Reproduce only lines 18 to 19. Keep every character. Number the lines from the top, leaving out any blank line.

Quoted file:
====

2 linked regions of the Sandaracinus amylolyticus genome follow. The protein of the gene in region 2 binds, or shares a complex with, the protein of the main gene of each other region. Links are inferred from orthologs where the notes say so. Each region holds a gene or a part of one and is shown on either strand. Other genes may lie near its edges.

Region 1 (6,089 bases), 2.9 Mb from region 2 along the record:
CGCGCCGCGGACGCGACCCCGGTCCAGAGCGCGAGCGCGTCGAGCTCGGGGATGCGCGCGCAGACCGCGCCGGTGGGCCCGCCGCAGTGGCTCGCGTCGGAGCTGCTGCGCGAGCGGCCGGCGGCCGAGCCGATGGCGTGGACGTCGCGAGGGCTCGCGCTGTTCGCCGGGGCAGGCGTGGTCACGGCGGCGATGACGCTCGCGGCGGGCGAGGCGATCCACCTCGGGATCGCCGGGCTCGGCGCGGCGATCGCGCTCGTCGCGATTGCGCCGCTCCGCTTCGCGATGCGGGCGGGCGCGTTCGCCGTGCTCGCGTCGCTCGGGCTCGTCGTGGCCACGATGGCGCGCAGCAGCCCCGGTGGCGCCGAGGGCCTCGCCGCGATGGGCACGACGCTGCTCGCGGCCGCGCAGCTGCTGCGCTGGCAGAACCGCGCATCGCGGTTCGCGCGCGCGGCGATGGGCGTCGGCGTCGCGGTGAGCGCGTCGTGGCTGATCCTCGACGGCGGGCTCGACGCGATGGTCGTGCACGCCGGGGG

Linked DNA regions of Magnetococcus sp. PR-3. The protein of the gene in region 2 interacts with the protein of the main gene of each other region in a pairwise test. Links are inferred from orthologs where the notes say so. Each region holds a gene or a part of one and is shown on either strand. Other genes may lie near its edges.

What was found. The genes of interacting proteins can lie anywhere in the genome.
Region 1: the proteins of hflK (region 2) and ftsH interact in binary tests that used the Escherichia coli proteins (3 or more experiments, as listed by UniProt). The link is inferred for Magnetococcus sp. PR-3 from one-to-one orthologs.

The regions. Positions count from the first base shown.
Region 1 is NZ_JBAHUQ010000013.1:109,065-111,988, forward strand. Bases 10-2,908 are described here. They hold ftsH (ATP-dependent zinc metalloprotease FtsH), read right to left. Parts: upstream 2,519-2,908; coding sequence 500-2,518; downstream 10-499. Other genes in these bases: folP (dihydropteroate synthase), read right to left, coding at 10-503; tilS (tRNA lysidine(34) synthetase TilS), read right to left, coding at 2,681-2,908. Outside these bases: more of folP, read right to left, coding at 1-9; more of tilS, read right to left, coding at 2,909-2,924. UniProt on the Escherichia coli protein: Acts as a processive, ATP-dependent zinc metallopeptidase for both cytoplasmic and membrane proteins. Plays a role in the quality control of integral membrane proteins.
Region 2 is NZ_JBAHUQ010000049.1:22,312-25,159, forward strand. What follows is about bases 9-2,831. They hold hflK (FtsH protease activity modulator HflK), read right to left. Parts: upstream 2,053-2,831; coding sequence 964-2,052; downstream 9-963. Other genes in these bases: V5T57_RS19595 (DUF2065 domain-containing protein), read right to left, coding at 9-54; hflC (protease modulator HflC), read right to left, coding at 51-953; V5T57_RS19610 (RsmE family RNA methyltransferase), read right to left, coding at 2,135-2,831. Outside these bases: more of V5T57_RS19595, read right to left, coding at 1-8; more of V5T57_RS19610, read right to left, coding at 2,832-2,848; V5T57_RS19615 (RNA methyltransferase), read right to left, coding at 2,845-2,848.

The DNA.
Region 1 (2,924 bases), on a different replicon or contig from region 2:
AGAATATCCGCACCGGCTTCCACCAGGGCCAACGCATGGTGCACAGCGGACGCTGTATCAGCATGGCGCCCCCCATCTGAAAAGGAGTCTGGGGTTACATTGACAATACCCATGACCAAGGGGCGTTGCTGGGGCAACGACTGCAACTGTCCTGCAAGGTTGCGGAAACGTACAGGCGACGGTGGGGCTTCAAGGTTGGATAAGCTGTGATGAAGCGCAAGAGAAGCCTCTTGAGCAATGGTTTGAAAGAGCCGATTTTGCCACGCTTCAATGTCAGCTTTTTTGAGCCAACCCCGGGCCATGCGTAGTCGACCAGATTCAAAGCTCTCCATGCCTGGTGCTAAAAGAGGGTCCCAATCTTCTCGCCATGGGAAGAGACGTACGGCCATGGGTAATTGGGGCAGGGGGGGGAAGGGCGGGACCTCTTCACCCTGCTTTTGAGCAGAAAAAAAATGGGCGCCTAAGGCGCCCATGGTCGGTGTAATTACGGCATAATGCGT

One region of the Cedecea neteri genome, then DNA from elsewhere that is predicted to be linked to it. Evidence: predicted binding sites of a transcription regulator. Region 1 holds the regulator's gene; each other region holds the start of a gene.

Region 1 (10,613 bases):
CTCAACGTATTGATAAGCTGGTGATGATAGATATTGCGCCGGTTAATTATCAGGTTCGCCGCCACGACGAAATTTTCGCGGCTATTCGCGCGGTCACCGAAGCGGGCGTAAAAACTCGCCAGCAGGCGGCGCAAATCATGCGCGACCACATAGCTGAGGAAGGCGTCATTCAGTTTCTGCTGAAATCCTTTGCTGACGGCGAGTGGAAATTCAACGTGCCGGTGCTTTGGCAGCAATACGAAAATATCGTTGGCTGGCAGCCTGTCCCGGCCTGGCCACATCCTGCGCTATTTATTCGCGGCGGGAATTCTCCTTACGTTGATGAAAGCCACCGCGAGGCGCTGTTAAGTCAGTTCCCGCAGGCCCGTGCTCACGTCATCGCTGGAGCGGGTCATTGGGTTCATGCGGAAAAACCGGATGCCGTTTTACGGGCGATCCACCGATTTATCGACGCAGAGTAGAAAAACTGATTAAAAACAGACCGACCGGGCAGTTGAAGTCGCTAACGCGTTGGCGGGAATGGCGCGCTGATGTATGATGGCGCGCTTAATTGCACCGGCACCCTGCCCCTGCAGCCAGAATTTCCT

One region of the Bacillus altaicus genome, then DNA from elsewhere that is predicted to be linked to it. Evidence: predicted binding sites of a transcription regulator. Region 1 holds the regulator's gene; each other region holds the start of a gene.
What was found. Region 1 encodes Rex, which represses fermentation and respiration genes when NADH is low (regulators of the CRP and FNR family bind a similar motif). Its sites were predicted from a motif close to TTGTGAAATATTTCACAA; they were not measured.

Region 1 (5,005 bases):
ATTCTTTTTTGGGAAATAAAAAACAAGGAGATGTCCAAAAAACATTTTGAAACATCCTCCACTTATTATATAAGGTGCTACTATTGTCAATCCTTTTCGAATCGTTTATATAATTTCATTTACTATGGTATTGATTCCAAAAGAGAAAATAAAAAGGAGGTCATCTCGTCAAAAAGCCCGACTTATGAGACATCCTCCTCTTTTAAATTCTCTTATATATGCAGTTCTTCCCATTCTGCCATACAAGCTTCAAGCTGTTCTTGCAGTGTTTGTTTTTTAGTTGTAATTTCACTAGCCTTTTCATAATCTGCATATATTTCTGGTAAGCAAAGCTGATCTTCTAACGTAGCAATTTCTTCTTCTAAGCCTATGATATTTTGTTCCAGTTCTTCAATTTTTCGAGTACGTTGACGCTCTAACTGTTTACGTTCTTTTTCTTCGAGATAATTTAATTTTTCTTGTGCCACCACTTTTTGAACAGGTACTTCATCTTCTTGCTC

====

Region 1 (5,005 bases):
ATTCTTTTTTGGGAAATAAAAAACAAGGAGATGTCCAAAAAACATTTTGAAACATCCTCCACTTATTATATAAGGTGCTACTATTGTCAATCCTTTTCGAATCGTTTATATAATTTCATTTACTATGGTATTGATTCCAAAAGAGAAAATAAAAAGGAGGTCATCTCGTCAAAAAGCCCGACTTATGAGACATCCTCCTCTTTTAAATTCTCTTATATATGCAGTTCTTCCCATTCTGCCATACAAGCTTCAAGCTGTTCTTGCAGTGTTTGTTTTTTAGTTGTAATTTCACTAGCCTTTTCATAATCTGCATATATTTCTGGTAAGCAAAGCTGATCTTCTAACGTAGCAATTTCTTCTTCTAAGCCTATGATATTTTGTTCCAGTTCTTCAATTTTTCGAGTACGTTGACGCTCTAACTGTTTACGTTCTTTTTCTTCGAGATAATTTAATTTTTCTTGTGCCACCACTTTTTGAACAGGTACTTCATCTTCTTGCTC